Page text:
Gary Burroughs hopes the October municipal election will return him to his roots in municipal politics – at the Niagara-on-the-Lake council table.
He has known for some time he would be a candidate in the upcoming election, but was keeping his cards close to the chest about what role he wanted to play, with most people expecting him to either seek a third term as regional councillor for Niagara-on-the-Lake or campaign to return as lord mayor.
He first sat on town council in 1989 to 1991. After a break from politics, he ran and was elected as lord mayor in 2000, completing three terms before running for regional council in 2010. Not only did he secure a seat as NOTL's elected representative at the region, but was voted in as regional chair, a job he loved – it kept him involved in every facet of the region, he said.
Although he was re-elected to regional council in 2014, he did not get to serve a second term as chair. And since then he has become disillusioned, not because he was relegated to the role of councillor but because regional council has become about party politics, he said.
“There have been changes going on, and they're changes I don't like.
He's been especially concerned about the turnover of staff at the region, and choices that have been made about replacing people. He also sees a similar trend at the muncipal level, sometimes leading to inexperienced staff.
Rather than hiring from within, at both a municipal and regional level, Burroughs would rather see a search for the very best person for the job, even if it means looking at people from other municipalities.
Burroughs, a Fellow of the Institute of Chartered Accountants, was the owner-operator of the Oban Inn for 30 years, taking over the family business from his parents. He sold it to Vintage Inns in the 1990s, and was able to return to politics full-time. Two and a half years ago, finding more time on his hands as a regional councillor after four years as chair, he took a job as treasurer at Genaire Ltd., which has been manufacturing and repairing aircraft components in NOTL since 1951.
His two main interests which have served him well during his political career at the municipal and regional level are finance and waste management, so it's no surprise that it's tax revenue and providing clarity about property assessment which concern him locally.
In addition to making it clear where the money comes from to run a municipality and what it is spent on, he said, at the municipal, regional and provincial level, he believes taxpayers could be better informed about assessment based on property values.
“Over the last four years I've heard mixed descriptions and complaints with one or the other. It's important to understand both at the local level. I think there are still a lot of people who don't understand that just because their assessment goes up 10 per cent, it doesn't mean their taxes go up 10 per cent. I don't believe that's clear to a lot of people.”
Niagara-on-the-Lake has won awards for its budget presentation, he said, and he's not criticizing current council for the misunderstanding, but he believes it can be presented more clearly to residents.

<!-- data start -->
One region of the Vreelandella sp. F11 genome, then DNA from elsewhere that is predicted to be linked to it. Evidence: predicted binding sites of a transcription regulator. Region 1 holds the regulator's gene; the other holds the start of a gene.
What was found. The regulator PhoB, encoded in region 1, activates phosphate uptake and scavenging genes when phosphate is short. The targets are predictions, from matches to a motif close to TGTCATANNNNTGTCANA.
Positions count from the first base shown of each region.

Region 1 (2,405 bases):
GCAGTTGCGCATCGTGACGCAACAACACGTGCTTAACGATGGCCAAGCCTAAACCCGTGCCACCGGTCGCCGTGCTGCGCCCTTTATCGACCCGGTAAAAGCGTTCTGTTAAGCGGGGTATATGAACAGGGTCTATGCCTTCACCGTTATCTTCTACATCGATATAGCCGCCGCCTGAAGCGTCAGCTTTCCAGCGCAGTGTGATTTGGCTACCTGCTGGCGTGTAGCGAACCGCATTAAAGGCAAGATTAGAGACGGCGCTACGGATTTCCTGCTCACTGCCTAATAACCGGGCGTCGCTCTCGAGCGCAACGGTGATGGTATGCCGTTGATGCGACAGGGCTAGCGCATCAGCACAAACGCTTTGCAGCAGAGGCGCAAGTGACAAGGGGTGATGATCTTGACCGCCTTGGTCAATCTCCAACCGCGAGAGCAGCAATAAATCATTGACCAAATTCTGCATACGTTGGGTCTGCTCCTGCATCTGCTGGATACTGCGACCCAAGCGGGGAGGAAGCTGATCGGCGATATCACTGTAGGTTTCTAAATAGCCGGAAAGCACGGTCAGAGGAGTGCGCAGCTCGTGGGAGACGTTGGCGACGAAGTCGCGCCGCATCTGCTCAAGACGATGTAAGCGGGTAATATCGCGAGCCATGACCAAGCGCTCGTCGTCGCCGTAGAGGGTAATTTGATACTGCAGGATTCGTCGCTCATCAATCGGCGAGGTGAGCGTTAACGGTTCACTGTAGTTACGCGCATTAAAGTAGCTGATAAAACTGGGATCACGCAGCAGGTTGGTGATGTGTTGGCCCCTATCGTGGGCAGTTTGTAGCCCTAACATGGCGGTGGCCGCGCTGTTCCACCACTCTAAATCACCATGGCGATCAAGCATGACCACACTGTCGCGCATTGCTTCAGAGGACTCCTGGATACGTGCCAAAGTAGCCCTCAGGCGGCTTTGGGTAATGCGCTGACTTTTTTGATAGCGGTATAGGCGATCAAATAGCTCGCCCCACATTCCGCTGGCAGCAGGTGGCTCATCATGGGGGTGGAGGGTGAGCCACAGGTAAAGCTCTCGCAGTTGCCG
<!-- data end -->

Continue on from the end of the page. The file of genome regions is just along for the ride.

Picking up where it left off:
“I jwant to relate it to taxpayers so they understand what's happening.”
Burroughs said if elected, “I know I will only get one vote, but these are common sense issues and I hope to help a new council, and those who have been there before, with my experience in other fields.”
He's not concerned there will be up to four new faces at the council table, because it's good to have new ideas, but it's also a “catch-22,” he said, because it's also important to have some experience around the table.
“Experience helps politicians develop a thick skin when it comes to criticism from constituents over decisions made, and while it's important to listen to residents, it's also necessary to make a decision based on the best information you have at that time, and be able to take the criticism that might come your way, although it's not always easy. As long as you're always trying to do the right thing for the town you have to grin and bear it, and go to sleep at night knowing you've done what you think is best.”
He said “in the old days” every councillor at regional and municipal levels just wanted to do the best for their constituents, but he no longer feels that's the way decisions are made at the region.
“That's why I want to go back to municipal council.”
Burroughs said his concern is focused on Niagara-on-the-Lake, and that is the best way to serve it.
“I think I can provide a lot of experience to local staff and to council,” he said.
“It's not that I have any intention of telling others what to do, but I will voice my opinion based on my own experience. Whoever wins the mayor's job, I intend to be quite vocal about trying to get information to residents that they need to understand – including information about where revenue comes from and where their tax dollars go.”
But although he has some ideas of the issues that are important to him, he is really looking forward to going door to door and hearing from residents.
“The community is quite a bit bigger now, and I'm looking forward to meeting people.”
His decision to run for council has been based on his beliefs and what he thinks is important to the town, he said, but once he starts campaigning and talking to people, he'll be hearing about all sorts of issues. “We'll need to deal with them if we can, and if we can't, we need to let residents know we can't and why.”
Burroughs has been chair of the Niagara Parks Commission and Shaw Festival. He's lived in NOTL for about 50 years, and he and his wife Sarah have two daughters and four grandchildren.
In the last term of regional council, Burroughs has been a member of the region's corporate services committee, public works committee, audit committee, budget review committee and waste management planning steering committee.